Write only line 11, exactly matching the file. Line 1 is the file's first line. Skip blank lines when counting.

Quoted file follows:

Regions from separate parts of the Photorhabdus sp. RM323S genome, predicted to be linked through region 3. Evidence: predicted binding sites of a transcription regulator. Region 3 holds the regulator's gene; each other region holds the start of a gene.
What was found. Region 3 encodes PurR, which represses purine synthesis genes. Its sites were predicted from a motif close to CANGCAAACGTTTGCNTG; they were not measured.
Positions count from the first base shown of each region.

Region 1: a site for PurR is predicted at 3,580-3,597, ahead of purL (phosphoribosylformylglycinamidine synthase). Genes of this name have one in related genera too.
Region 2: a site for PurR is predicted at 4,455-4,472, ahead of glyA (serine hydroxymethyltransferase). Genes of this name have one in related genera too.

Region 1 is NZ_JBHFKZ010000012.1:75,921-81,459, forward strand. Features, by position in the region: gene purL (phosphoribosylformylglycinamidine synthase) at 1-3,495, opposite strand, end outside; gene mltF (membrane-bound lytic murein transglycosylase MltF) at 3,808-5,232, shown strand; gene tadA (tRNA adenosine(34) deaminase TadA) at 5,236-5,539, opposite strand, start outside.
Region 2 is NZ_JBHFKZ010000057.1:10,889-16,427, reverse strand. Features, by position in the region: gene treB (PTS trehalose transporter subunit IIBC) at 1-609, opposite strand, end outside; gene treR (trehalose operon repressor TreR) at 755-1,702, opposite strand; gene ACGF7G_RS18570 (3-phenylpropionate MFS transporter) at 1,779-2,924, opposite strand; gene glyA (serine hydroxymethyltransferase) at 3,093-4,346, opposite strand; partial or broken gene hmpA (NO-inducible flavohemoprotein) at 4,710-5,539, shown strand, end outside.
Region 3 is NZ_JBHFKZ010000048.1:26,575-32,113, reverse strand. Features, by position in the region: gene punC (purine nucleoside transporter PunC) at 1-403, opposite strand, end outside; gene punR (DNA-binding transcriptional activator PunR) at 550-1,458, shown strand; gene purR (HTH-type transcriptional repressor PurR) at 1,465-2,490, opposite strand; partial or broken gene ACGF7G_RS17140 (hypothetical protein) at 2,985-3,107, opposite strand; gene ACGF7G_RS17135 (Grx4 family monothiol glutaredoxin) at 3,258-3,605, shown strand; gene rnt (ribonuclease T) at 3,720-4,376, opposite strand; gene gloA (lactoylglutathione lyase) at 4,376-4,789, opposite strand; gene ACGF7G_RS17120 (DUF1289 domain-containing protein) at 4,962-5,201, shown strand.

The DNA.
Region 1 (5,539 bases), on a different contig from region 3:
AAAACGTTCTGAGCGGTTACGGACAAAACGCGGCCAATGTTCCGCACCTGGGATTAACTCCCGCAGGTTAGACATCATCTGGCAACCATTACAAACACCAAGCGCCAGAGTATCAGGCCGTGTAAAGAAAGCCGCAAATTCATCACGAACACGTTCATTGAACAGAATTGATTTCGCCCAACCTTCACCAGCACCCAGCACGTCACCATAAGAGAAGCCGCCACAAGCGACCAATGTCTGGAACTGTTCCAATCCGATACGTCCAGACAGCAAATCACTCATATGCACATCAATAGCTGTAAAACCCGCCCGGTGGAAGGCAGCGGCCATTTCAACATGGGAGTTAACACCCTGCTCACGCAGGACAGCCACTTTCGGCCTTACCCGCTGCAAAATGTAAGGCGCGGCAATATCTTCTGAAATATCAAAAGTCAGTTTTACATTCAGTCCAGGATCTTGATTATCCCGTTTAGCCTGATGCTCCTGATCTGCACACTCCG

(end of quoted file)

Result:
AAAACGTTCTGAGCGGTTACGGACAAAACGCGGCCAATGTTCCGCACCTGGGATTAACTCCCGCAGGTTAGACATCATCTGGCAACCATTACAAACACCAAGCGCCAGAGTATCAGGCCGTGTAAAGAAAGCCGCAAATTCATCACGAACACGTTCATTGAACAGAATTGATTTCGCCCAACCTTCACCAGCACCCAGCACGTCACCATAAGAGAAGCCGCCACAAGCGACCAATGTCTGGAACTGTTCCAATCCGATACGTCCAGACAGCAAATCACTCATATGCACATCAATAGCTGTAAAACCCGCCCGGTGGAAGGCAGCGGCCATTTCAACATGGGAGTTAACACCCTGCTCACGCAGGACAGCCACTTTCGGCCTTACCCGCTGCAAAATGTAAGGCGCGGCAATATCTTCTGAAATATCAAAAGTCAGTTTTACATTCAGTCCAGGATCTTGATTATCCCGTTTAGCCTGATGCTCCTGATCTGCACACTCCG